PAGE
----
Sunday, June 14, 2009

"Which Way Will He Go, Which Way Will He Go?

Since the senate coup status increasingly resembles that of a cartoon, we thought that the title of this post would most appropriately reflect the current uncertainty over the direction that Hiram Monserrate will take when the sun rises tomorrow. But Monserrate, for his part, sees the situation more in terms of psychodrama: "As the man at the center of the chaotic storm in Albany, who is being fought over by Republicans and Democrats, Monserrate is walking a fine line. In the relatively brief phone call, he offered words of support for a Republican-dominated coalition majority in the Senate, while at the same time suggesting that he might return to the Democratic conference."

But who really knows what the mercurial Monserrate will do-even if he himself knows how he will move forward as we await the court's decision in the morning; although he did appear to be relatively sanguine about the expected ascension of John Sampson as the news Democratic leader: "“At this point, nothing has changed,” said Monserrate, who joined fellow Senate Democratic dissident Pedro Espada Jr. to overturn the Democratic majority in the chamber last week. “There will be a resolution very soon.”He seemed to be laying the groundwork to rejoin the Democrats, characterizing the turmoil he helped orchestrate as a catalyst for change among Democrats. “The Democrats today in the New York State Senate are more unified than they ever have been,” he said.

In the meantime, though, there is a feeling in the capitol that more chaos will reign before order is eventually restored. As the NY Times reports, there appears to be no political center that can hold so that further unraveling is more than likely: "Last week’s coup may signal the final breakdown of New York’s long-declining political order, in which governors and senators were once feared and powerful county leaders provided a check on ethnic feuds or individual ambition. Even veterans of New York’s rough-and-tumble political scene seemed shocked at the revolt, which left the balance of state power in the hands of two freshman senators, Pedro Espada Jr. and Hiram Monserrate, and a rogue billionaire, Tom Golisano, who helped organize their defection."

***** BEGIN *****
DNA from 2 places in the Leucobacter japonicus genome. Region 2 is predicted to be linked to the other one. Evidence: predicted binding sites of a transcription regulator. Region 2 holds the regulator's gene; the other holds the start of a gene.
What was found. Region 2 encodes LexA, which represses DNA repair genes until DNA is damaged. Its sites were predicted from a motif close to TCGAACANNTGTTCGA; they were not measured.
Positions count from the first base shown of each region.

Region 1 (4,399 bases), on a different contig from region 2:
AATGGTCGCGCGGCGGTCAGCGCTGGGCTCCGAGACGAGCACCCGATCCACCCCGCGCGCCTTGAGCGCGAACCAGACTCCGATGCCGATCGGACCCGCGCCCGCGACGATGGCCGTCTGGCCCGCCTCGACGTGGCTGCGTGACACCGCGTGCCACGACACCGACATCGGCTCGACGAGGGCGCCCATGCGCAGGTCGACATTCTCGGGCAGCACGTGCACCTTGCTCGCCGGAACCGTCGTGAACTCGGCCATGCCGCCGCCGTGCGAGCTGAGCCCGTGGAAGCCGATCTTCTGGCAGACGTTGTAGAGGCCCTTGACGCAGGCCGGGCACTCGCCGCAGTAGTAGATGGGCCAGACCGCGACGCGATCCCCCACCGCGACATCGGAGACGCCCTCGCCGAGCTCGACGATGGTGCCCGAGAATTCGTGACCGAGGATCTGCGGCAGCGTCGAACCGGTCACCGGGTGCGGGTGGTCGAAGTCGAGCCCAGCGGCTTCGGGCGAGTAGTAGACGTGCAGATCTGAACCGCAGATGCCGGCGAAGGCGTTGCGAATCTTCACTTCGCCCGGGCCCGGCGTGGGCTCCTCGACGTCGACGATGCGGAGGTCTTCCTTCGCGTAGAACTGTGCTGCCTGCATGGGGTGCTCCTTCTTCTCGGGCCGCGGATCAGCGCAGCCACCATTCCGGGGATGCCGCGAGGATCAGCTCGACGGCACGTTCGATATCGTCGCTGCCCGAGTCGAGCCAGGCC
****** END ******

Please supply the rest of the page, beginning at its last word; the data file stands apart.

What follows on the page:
Which means that any tidy resolution of the leadership battle-let alone resolution for some important political issues-may not be imminent: "The Democratic Party is dominant here, but it lacks a strong central figure with the stature, authority or will to impose discipline. The Republican Party is cohesive, but shrinking. The result, some say, is a virtual free-for-all of opportunism and self-dealing. “It’s like feudal Japan,” said Blair Horner, legislative director of the New York Public Interest Research Group. “There’s a weak emperor and strong warlords.”

Which is precisely the kind of chaos that the Buffalo News' Tom Precious sees coming down the pike (via Liz): "If you thought the past week at the state Capitol was insane, buckle up. A nightmare scenario is developing in which the Senate could find itself in a 31-31 split between warring partisan factions with—thanks to Eliot Spitzer’s sexual liaisons—no lieutenant governor in office to break the tie. With one of two Democrats involved in this week’s GOP-led coup wavering under pressure to rejoin the Democratic conference, the sides are already quietly discussing among themselves how the business of government might get done if a deadlock is created."

As if it wasn't hard enough to get issues resolved in the previous 32-30 regime: "One veteran Senate staffer said there is no chance the sides could agree to a formal, long-term power sharing deal. “These guys would have knives out for each other at every turn,” the source said. “Everything would be on the short-term, emergency kind of power sharing. And the only way to make it work is to get two or four people in a room and agree to do x, y and z bills just for these coming weeks,” the source added."

But all that depends on what kind of decision Hiram Monserrate makes tomorrow. Imagine that; the fate of the state-as well as his own-is in Hiram's hands. Stay tuned.